The cast here is a huge plus. Former film director Robert Hossein is the sadistic Commissioner Rosen, who is obsessed with terminating Beaumont at any cost. The late Michel Beaune portrays Beaumont's sympathetic friend, Captain Valeras. Cyrielle Clair, Elisabeth Margoni, and Marie-Christine Descouard are Belmondo's love interests, with each woman adding their own take on their relationship with Beaumont. Jean-Louis Richard and Jean Desailly round things out as Beaumont's more hesitant pursuers.
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11 of 13 people found the following review helpful By Pamela Williams on September 11, 2004
Format: DVD
The plot revolves around the fact that French agent, Joss Baumont, is sent by his government to assassinate a ruthless and oppressive African dictator. Unfortunately, before his mission can be completed, the French decide that the dictator might be a useful ally; consequently, Baumont is "sacrificed" by his own agency and betrayed to the dictator's police. Baumont is imprisoned in a brutal African labor camp for two years, before he manages to escape. What follows next is a sort of vendetta against the African dictator and his former associates in the French secret service. Upon his escape, Baumont acts rather like a character without a soul, in that he seems completely indifferent to his ultimate fate. He proceeds to France with the intention of killing the African dictator (who conveniently has a scheduled state visit in Paris);however, he cannot resist the temptation to notify his former French colleagues of his plans. Naturally, what ensues is a game of cat and mouse, in which Baumont generally outwits his former comrades (who are now responsible for protecting the dictator during his state visit). Baumont does receive some assistance with his plans from his wife and from a few assorted characters;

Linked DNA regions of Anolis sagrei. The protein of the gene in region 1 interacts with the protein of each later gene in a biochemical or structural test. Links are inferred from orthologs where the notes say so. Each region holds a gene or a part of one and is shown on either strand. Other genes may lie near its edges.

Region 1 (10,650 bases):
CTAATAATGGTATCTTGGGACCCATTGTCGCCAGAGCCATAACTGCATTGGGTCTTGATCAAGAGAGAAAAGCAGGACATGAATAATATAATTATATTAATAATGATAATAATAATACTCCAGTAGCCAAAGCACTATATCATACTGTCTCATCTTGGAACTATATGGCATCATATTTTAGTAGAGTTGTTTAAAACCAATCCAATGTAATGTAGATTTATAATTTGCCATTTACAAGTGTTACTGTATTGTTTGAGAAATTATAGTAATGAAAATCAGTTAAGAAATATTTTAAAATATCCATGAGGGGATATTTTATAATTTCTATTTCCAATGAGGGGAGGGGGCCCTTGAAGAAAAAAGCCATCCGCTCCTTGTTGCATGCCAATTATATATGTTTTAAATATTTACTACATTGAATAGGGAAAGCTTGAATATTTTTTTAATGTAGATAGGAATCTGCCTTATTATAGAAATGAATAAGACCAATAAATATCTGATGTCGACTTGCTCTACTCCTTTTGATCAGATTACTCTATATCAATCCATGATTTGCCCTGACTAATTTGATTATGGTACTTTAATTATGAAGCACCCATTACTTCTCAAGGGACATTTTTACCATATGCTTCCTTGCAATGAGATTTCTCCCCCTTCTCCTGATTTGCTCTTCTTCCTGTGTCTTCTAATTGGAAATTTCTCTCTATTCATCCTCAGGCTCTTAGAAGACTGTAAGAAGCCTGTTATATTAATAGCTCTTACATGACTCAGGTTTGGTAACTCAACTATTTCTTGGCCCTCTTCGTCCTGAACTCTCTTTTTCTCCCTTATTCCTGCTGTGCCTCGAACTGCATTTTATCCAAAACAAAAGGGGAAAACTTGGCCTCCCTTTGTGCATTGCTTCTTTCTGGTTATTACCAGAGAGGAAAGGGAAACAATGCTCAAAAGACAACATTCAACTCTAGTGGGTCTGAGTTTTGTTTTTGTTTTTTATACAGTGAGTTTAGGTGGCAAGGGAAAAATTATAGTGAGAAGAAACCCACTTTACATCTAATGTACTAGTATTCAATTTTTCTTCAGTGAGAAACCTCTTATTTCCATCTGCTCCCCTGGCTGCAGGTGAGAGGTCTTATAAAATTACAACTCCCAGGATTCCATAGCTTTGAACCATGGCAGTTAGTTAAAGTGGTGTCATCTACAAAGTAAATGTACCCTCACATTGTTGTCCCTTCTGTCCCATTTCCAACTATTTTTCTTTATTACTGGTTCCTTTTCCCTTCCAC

however, he is largely on his own as he attempts to penetrate the security around the dictator. His most persistent antagonist is an unscrupulous police inspector named

Rosen. Rosen is not the least bit reluctant to sanction almost any method which yields the desired result-- the capture or killing of Baumont. This story has elements of humor, notably the scenes involving a prositute and her client and what amounts to an almost Wild West type of gunfight between Baumont and Rosen.
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3 of 3 people found the following review helpful By Trevor Willsmer TOP 1000 REVIEWERVINE VOICE on September 10, 2010
Format: DVD
One of Belmondo's biggest hits and featuring a memorable Ennio Morricone theme (Chi Mai) that also entered the UK top ten as the main title to BBC TV series The Life and Times of David Lloyd George, 1981's Le Professionnel veers between good and bad. Introducing himself as "Joss Beaumont, espionage and brawls," it's not a bad description of the film itself. Sold out - or rather given away - by the French government that sent him before he could kill an African dictator, he escapes from prison and returns to France to finish off the job during a state visit from the corrupt politician, all the time goading the French secret services in an increasingly schizophrenic tale. On the one hand it's the kind of film that will throw in wildly over the top racist commanders, a lesbian threatening his wife with a bar of soap and a gunfight straight out of a Western with Robert Hossein's stone-cold government agent. Yet it's also smart enough to throw in a neat twist as to exactly how he plans to accomplish his hit and aware enough not to turn the dictator into a complete cartoon - having spent years in jail himself, he enjoys having the upper hand in negotiations with the French and even points out that they had three revolutions and five republics before settling on a civilised form of government but expect Africa to get it right in one. The pluses outweigh the minuses, and the Australian DVD includes both subtitled French soundtrack and dubbed English in a decent widescreen transfer, but no extras. (The French DVD has unsubtitled extras but only a dubbed English language option.)